Another is that the back is open which exposes the foam and a lack of felt tabs. Canvas prints I had made at either Bay and WHCC have a black lining covering the back. A combination of that plus the foam insert would be great. It was also missing felt tabs which keep it from scratching the wall if the artwork is moved.

The Print – Corner Close-up:

© Paul Conrad - Close up of my Canvas Champ print showing the exposed canvas edge.

© Paul Conrad – Close up of my Canvas Champ print showing the exposed canvas edge. and somewhat sloppy technique.

One of the things that I find slightly annoying is how the corners are folded. The edge of the canvas shows and is white against the black printing. This is alleviated by simply using a different folding technique. I could easily do it with a sharpie, but if I’m going to spend money on a print, I’d like to be able to hang it without filling in exposed white canvas with a sharpie.

Canvas Champ says they use archival inks on giclée Epson printers. In an email about ink types and whether they tone the images to match the profile of the printers, they only said they calibrate the printers daily. I know through personal experience both Bay Photo and WHCC convert the embedded color profile and then tone, if needed, to match the output of the printer to make sure the best quality print.

Canvas Champ added that the styrofoam insert is NOT archival but they have not had any issues of outgassing ruining the image. Of course, one must take into account that canvas printing is a relatively new technology. The did reiterate their 99 year “No Questions Asked” warranty

Close-up of Staples and Mount:

© Paul Conrad - The back of the Canvas Champ print showing the exposed foam insert, staples, and mounting hardware.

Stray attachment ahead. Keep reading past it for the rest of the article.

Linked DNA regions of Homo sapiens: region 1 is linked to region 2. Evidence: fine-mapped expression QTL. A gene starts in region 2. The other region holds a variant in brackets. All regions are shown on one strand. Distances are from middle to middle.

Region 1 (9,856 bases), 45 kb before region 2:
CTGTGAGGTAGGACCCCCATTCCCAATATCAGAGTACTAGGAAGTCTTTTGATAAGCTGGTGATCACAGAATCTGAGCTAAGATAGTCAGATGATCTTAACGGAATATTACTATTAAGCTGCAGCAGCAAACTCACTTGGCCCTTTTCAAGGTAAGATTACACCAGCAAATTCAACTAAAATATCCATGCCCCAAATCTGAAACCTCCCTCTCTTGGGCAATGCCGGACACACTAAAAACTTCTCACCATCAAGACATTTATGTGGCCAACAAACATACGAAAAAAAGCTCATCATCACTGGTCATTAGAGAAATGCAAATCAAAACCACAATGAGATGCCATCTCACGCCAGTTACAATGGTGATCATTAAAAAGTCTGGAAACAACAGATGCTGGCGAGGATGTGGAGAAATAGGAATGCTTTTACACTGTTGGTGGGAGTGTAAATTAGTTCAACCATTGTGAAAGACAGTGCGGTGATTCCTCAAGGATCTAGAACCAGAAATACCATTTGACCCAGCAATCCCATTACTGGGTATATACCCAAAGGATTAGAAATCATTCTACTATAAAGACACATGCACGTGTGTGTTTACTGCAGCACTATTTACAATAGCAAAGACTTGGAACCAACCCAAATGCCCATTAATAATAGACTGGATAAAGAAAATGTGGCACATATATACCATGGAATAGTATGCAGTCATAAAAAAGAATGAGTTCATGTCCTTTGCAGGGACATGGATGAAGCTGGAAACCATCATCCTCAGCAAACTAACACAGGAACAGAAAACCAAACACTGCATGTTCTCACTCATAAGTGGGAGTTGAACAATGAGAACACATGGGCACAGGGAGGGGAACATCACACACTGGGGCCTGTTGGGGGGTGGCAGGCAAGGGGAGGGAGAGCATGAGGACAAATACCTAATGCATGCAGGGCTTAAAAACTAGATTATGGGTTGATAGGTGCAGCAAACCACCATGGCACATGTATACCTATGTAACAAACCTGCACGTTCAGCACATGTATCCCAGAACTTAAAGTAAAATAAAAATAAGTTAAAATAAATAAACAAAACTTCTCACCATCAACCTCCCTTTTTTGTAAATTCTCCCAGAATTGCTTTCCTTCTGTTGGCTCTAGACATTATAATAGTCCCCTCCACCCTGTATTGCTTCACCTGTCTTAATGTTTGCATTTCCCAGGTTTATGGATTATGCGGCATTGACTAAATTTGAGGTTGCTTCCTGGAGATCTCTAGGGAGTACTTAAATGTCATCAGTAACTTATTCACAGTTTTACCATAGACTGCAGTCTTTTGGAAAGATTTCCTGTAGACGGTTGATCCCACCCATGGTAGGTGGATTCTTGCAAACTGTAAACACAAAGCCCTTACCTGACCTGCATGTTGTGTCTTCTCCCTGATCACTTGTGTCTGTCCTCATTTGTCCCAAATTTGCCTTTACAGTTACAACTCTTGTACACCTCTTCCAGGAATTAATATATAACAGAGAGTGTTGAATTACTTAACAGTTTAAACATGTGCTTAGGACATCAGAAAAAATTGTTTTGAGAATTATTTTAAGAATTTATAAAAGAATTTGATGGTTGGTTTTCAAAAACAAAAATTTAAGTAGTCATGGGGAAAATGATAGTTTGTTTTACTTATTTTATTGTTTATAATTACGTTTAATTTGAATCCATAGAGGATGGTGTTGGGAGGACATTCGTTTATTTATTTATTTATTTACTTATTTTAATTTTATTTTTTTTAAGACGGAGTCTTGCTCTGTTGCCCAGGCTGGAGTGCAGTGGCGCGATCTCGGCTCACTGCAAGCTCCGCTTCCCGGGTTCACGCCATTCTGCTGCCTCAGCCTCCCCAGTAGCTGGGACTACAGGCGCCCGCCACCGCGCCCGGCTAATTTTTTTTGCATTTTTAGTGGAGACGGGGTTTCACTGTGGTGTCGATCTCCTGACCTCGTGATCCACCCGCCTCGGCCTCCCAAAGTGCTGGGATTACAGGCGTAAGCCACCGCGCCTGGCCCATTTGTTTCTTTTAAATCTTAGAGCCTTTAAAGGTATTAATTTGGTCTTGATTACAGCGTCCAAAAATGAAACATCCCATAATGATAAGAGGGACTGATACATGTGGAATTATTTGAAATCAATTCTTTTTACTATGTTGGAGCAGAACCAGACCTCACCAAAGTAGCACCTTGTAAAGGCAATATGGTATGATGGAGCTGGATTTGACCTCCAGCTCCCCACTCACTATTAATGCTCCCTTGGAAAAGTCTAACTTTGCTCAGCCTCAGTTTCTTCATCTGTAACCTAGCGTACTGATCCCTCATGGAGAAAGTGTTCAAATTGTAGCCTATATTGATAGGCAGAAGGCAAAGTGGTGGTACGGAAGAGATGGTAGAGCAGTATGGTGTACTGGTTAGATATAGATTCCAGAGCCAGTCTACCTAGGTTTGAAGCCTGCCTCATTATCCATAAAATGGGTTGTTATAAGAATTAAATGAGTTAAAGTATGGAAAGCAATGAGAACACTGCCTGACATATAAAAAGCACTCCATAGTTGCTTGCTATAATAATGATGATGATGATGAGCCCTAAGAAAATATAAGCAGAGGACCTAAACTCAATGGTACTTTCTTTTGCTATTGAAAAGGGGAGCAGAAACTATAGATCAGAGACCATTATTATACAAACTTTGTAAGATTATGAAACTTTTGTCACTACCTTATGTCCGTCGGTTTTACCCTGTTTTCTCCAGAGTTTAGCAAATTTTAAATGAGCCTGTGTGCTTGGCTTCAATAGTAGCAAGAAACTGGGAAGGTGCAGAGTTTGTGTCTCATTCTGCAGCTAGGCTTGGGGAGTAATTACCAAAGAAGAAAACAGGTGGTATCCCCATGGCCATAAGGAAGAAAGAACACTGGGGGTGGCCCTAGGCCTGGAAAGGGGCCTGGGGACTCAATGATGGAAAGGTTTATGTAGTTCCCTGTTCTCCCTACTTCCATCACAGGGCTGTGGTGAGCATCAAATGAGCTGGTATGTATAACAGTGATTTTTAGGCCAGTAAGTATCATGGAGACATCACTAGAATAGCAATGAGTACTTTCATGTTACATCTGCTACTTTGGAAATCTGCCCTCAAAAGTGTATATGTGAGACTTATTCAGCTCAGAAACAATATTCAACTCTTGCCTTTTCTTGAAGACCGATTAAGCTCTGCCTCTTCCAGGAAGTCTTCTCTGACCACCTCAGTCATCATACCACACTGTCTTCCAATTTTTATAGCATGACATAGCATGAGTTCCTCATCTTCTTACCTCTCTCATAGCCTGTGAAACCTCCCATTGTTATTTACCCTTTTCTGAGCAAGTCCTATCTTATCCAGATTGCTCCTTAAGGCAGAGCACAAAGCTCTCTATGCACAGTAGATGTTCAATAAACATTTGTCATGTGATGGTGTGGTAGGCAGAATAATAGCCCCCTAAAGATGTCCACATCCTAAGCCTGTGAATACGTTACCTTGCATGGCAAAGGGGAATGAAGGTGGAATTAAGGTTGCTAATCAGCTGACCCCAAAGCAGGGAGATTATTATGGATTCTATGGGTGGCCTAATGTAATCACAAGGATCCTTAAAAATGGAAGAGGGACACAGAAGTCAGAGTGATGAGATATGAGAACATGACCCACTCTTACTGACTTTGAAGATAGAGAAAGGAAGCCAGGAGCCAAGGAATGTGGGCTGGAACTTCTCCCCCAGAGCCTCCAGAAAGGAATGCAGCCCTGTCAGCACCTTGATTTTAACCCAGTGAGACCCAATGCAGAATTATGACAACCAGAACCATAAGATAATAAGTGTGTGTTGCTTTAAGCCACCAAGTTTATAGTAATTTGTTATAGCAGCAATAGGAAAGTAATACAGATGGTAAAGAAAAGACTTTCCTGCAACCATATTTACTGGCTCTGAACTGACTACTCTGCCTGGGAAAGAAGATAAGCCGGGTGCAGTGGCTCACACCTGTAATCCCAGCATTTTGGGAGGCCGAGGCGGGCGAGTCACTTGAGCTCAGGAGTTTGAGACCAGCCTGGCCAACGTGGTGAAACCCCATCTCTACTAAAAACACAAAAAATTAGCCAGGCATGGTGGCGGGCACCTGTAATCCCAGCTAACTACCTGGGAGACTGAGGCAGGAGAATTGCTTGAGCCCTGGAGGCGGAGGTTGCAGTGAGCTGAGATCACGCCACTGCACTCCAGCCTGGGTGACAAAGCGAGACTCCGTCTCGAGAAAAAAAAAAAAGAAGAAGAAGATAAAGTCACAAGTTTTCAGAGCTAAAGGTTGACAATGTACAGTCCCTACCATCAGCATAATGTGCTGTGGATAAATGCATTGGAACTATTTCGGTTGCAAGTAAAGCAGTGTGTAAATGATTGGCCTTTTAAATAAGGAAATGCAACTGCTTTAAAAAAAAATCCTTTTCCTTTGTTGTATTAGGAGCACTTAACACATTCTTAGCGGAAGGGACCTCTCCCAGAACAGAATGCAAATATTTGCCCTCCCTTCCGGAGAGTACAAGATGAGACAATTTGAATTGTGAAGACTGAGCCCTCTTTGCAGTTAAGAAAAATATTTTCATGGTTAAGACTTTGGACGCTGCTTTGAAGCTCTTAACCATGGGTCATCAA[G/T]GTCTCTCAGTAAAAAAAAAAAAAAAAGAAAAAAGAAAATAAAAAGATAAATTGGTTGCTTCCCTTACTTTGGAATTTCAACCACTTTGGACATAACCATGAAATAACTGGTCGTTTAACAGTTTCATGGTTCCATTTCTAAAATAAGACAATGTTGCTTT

© Paul Conrad – The back of the Canvas Champ print showing the exposed foam insert, staples, and mounting hardware.

The frame is constructed out of birch wood which uses stainless steel nails in the frame construction and  stainless steel staples to mount the canvas to the frame. The styrofoam insert is glued to the back of the canvas and the frame to add overall strength.

Comparing the cost of getting a 16×20 canvas print:

Printer Cost
Canvas Champ $28.00
White House Custom Color $41.50 and up
Bay Photo Lab $95 and up

CC does have a cost edge over Bay and WHCC. Their lower price makes getting some of my landscape images printed even more enticing.

The Back of a Bay Photo Lab Canvas print:

© Paul Conrad - The back of a Bay Photo canvas prints showing the tight corners, black cover, and felt tabs.

© Paul Conrad – The back of a Bay Photo canvas prints showing the tight corners, black cover, and felt tabs.

Notice on the back of the Bay Photo Lab print how nice it looks compared to the Canvas Champ. If CC were to implement this backing in addition to the foam insert, they will have one great product.

On a scale of 1 to 10, I’d give this particular print a 8. Mainly it loses points on the exposed corner, exposed backing, and difficult mounts. Overall I believe this to be a fairly decent product. In fact, Canvas Champ has an “99 year guarantee on all products , so at any time you feel the canvas is sagging , you can just return it for a new canvas with same image . No questions asked.” as said to me in an email.